All lens elements have been treated to a Super Integrated coating and while it does offer autofocusing, it’s only with cameras that support D-type lenses.
Just like the Canon version above, the NIKKOR 70-300mm f/4-5.6G provides surprisingly good image quality for the price point. It will need a fair degree of light to produce the best image quality and the edges of the frame can be a little soft at times. But operating within the workable zone of this lens, it produces respectable images in this price range.
We had to include some sort of third-party zoom lens in this mix, simply to cover as many lens mounts as possible. The Sigma 70-300mm f/4-5.6 APO DG MACRO is available for Canon, Sony, Nikon, Pentax, and Sigma camera mounts, and has the added benefit of built-in autofocus.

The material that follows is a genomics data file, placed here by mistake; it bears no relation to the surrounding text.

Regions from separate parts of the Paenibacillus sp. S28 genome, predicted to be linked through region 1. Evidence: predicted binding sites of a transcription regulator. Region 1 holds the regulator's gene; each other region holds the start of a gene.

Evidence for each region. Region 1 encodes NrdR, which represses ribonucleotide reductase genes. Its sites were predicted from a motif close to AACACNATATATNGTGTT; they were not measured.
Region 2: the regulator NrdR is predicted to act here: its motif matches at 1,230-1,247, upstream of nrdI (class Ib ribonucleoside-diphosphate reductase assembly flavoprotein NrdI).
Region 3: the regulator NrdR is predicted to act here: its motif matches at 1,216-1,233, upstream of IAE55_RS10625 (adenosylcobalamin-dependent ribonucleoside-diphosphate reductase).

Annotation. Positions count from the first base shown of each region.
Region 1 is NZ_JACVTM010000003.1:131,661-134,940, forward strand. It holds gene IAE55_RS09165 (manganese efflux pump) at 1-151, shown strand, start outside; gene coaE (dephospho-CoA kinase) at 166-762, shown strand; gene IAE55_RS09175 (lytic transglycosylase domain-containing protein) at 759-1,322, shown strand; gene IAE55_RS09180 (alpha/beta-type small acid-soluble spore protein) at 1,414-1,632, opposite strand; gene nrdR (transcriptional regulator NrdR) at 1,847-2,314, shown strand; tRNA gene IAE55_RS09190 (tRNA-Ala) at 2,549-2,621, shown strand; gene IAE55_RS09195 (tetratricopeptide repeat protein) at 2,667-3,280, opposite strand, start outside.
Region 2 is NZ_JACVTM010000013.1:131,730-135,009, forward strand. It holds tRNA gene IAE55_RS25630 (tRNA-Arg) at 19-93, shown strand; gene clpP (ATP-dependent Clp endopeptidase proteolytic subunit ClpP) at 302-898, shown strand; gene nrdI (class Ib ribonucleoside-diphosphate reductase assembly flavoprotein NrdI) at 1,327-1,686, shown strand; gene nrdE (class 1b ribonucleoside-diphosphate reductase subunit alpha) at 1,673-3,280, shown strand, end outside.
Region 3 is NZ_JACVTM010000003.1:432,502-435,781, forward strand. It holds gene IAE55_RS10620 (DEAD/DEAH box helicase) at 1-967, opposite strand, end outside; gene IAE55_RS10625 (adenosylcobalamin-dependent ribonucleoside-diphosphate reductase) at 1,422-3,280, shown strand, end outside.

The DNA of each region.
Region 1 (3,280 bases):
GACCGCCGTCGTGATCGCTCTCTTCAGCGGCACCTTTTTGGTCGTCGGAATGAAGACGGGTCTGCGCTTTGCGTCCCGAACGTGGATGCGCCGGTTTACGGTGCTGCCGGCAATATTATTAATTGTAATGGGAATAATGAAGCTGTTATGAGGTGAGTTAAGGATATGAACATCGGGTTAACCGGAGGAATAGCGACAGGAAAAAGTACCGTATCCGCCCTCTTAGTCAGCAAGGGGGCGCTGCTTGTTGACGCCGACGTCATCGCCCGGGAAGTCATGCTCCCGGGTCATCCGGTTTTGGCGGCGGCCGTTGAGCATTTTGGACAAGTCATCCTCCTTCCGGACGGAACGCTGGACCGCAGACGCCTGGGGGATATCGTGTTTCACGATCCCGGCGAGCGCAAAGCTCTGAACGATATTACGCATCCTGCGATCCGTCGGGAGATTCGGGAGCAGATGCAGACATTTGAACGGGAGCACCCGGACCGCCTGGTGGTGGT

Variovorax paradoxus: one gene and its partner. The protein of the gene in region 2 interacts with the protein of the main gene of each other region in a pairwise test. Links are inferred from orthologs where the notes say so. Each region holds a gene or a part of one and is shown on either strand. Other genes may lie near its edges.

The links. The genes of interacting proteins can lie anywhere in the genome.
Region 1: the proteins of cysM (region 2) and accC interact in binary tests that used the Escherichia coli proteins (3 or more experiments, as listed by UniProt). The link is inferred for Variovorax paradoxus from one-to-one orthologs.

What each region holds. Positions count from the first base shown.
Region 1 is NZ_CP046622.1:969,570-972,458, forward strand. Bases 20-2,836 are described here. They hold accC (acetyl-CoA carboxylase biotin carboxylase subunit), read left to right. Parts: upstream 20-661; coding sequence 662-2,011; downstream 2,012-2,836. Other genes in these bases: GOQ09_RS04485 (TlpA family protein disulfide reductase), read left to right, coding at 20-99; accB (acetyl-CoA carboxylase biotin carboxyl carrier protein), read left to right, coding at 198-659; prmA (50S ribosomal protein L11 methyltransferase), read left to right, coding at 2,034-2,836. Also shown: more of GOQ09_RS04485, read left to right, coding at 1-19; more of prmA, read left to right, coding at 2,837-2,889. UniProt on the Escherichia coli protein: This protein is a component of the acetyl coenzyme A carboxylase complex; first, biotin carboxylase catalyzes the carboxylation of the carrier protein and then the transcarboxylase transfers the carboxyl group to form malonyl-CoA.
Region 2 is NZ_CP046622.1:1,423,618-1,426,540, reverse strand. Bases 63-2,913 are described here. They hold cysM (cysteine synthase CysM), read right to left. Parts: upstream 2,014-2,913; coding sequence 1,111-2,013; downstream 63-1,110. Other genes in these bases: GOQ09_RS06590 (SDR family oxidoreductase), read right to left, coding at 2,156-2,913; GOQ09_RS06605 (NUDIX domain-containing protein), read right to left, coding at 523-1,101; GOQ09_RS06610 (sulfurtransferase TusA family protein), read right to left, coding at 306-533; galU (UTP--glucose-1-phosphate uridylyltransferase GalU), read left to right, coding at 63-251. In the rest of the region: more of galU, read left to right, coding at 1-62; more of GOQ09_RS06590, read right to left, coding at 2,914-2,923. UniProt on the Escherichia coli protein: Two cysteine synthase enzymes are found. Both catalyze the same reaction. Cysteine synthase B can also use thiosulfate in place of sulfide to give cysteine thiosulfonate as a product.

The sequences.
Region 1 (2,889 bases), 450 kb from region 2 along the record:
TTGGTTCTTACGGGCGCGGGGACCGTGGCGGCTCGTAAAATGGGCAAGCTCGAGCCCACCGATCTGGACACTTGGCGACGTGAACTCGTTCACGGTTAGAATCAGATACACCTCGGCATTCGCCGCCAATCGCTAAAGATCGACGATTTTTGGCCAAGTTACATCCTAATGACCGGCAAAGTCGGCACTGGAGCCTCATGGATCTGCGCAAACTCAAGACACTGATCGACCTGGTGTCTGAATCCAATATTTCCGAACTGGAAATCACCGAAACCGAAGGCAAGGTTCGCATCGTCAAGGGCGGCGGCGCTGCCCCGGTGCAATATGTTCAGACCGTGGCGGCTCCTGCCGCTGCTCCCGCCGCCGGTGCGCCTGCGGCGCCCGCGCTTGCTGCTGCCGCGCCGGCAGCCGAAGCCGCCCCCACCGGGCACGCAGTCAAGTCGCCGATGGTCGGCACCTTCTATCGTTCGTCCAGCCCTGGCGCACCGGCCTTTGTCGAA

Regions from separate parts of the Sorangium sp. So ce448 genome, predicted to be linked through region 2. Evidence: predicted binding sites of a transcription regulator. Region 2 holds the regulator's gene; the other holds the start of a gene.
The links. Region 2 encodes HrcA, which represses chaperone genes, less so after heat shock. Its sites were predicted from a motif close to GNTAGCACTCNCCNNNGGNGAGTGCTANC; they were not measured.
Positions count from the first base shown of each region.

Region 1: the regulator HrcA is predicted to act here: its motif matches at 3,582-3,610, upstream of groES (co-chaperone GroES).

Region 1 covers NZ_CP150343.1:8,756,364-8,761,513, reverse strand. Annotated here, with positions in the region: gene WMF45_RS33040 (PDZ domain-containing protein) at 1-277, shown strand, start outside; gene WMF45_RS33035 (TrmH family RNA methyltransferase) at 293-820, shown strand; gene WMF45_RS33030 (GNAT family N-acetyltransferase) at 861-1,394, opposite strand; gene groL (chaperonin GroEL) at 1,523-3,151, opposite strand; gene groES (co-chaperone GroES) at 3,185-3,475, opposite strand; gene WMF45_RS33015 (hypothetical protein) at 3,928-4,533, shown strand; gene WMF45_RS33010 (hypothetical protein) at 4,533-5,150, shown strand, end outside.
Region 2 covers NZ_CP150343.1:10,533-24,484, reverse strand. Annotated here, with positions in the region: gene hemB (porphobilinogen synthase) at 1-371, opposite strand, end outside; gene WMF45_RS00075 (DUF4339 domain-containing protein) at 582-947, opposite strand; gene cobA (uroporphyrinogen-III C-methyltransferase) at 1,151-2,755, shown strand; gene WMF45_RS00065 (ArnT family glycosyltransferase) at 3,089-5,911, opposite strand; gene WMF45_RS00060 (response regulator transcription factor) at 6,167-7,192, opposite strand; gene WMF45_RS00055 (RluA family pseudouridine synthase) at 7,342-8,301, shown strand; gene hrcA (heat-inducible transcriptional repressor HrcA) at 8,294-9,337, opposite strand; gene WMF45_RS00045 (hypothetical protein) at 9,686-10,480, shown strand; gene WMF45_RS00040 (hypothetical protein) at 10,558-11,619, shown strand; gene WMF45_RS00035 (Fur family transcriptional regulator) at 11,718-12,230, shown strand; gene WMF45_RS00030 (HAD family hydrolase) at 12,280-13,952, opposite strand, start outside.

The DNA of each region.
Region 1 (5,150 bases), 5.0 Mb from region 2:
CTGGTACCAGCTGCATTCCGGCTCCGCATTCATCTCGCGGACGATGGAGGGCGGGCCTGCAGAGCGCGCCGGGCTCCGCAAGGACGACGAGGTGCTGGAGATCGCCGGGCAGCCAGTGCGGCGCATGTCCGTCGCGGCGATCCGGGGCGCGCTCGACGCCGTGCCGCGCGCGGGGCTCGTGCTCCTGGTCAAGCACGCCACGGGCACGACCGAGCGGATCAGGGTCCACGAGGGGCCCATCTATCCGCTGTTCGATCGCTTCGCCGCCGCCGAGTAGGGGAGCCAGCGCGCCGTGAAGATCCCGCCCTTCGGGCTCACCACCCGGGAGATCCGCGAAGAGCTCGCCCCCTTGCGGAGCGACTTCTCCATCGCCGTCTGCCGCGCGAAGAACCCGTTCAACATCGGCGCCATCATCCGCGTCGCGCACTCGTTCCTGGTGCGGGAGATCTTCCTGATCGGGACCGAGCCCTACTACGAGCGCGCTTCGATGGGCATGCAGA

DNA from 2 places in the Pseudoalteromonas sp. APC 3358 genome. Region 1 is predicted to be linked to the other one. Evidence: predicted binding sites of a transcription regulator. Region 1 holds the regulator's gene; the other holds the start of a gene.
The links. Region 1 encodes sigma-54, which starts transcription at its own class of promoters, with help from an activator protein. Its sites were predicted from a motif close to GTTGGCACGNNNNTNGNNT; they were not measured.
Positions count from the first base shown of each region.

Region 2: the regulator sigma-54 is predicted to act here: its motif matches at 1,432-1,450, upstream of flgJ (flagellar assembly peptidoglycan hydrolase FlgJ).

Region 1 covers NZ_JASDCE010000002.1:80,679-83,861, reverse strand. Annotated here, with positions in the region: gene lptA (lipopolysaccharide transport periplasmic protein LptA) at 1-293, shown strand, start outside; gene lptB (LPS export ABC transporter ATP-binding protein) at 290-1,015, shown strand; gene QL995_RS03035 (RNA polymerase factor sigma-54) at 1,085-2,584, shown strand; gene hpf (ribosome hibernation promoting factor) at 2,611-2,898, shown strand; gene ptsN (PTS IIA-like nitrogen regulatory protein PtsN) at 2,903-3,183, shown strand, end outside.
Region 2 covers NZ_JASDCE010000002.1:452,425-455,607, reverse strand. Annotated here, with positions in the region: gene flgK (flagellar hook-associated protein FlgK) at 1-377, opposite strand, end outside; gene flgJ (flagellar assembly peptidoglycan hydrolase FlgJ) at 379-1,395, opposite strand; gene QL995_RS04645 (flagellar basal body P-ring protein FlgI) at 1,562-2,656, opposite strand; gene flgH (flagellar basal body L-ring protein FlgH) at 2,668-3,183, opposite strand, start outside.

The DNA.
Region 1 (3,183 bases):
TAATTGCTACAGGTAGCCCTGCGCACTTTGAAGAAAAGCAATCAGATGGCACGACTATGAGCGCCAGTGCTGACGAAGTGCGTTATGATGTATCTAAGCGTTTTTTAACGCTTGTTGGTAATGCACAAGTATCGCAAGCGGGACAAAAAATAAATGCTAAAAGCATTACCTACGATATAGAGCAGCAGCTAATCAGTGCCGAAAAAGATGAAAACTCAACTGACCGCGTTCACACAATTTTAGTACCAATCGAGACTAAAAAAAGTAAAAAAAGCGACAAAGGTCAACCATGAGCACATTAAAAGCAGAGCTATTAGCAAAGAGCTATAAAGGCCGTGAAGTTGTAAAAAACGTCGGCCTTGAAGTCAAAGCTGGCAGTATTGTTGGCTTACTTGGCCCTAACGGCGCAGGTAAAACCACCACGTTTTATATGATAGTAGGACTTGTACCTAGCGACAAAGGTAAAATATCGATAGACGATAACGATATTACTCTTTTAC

There’s a respectable amount of good quality optics in this lens, which comprises 14 elements in 10 groups. Plus, the lens features a heaping of special coatings on all lens elements to increase color balance, while also reducing lens artifacts.
The macro workings on this lens are in reality 1:2, which means it’s not really a true macro reproduction lens, but still good enough for small subjects.
The autofocus on this lens may not be the fastest or most efficient in the world, but with the right amount of light, it’s relatively good at capturing action. Image quality is a step up above a regular kit lens and is reasonably efficient at capturing wildlife if you don’t mind deliberating over the shots.
The Canon EF-S 55-250mm f/4-5.6 IS STM covers a slightly wider angle of view than the rest on this list. This lens is designed specifically for APS-C cameras with an 88-400mm equivalent focal length. It features a very useful optical image stabilizer with four stops of compensation.
The lens benefits from one Ultra-Low Dispersion element, with a Super Spectra coating for better image clarity. Plus a DC Micro autofocus motor, which also has a full-time manual override.